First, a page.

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dilapidated building that was identified as such after the 1989 earthquake when candidly this process and formally began, and we decided to mark a process to consider design and orienting this building, but we never have the money, and we never had a framework to actually get the financing until about two years ago when we were at a point of absolute frustration. a lot of money have been spent on the design. i was looking back and choking off about some of my old files and various incarnations of ugly, ugly year, less ugly, dealers, an unbelievably expensive, never going to happen designs. nonetheless, we found some middle ground in one of the areas that i think was most important not to argue away or rather, i guess, value engineering away in the language of our time, some of the green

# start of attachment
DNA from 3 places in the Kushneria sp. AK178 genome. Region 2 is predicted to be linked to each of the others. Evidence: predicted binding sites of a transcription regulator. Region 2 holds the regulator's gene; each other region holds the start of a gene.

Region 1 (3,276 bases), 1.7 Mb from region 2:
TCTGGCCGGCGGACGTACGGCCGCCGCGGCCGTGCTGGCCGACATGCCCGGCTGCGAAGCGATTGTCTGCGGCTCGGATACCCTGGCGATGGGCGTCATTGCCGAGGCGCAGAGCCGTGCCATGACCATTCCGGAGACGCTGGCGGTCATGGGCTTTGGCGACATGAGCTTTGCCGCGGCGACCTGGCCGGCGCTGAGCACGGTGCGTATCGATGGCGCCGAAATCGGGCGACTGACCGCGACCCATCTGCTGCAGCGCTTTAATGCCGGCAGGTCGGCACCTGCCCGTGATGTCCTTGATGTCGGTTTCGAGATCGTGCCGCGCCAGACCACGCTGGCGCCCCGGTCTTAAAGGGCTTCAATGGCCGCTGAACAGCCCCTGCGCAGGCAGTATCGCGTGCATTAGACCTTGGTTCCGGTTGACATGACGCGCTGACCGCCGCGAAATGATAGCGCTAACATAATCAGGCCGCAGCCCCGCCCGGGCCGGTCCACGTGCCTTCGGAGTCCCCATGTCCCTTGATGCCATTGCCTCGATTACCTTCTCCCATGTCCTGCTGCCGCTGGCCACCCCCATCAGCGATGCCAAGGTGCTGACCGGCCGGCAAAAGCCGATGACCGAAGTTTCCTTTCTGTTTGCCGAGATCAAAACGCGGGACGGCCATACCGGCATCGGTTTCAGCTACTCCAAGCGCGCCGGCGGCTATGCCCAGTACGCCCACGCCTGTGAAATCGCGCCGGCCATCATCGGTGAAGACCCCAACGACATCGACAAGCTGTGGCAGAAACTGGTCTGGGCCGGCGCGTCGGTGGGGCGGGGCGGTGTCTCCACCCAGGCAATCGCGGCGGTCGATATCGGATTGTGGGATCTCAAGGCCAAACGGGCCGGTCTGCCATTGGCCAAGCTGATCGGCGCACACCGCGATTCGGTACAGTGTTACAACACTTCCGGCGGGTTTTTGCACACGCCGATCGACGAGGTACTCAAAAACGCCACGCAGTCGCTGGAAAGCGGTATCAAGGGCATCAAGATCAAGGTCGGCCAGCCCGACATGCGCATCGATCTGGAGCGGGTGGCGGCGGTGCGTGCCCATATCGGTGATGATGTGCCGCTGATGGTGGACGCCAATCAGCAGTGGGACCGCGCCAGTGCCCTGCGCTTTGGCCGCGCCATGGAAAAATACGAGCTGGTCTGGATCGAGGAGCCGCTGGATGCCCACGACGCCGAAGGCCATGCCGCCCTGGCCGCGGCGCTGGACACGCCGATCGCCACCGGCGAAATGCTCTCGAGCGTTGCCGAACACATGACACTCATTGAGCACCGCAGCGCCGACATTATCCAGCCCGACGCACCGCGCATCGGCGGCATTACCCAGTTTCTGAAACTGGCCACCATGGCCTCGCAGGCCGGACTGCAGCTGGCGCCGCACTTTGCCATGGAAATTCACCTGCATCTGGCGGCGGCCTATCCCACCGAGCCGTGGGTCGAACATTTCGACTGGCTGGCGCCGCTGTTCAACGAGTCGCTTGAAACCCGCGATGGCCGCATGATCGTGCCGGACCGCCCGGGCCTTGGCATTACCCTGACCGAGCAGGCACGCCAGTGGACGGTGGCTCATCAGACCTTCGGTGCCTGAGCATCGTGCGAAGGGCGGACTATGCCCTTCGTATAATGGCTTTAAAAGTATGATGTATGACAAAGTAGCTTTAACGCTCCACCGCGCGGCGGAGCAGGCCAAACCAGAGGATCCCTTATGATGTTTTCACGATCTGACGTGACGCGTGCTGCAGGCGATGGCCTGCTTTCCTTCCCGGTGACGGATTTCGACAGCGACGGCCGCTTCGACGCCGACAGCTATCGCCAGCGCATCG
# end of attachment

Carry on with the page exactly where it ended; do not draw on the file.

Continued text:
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components that had just spoken. it is appropriate when you have a public utilities commission that really is a leader in terms of water conservation, and is a leader in terms of environmental stewardship that is in the process of becoming a steward and -- in a broader sense of the entire system, a $4.4 billion regional of great, that we would have a headquarters that represented those values not just figuratively but literally and substantively. two components that are probably most exciting -- i think that is why you see this modest wind component that will be hardly modest when it is incorporated in a larger scale into this building, is some of these innovative building construction strategies around incorporating not just traditional affordable pecs and not traditional strategy for waste water and rain water retention and recycling and the like, but also taking advantage of new technology are around wind and wind turbines. this may not generate as much energy as i think it generates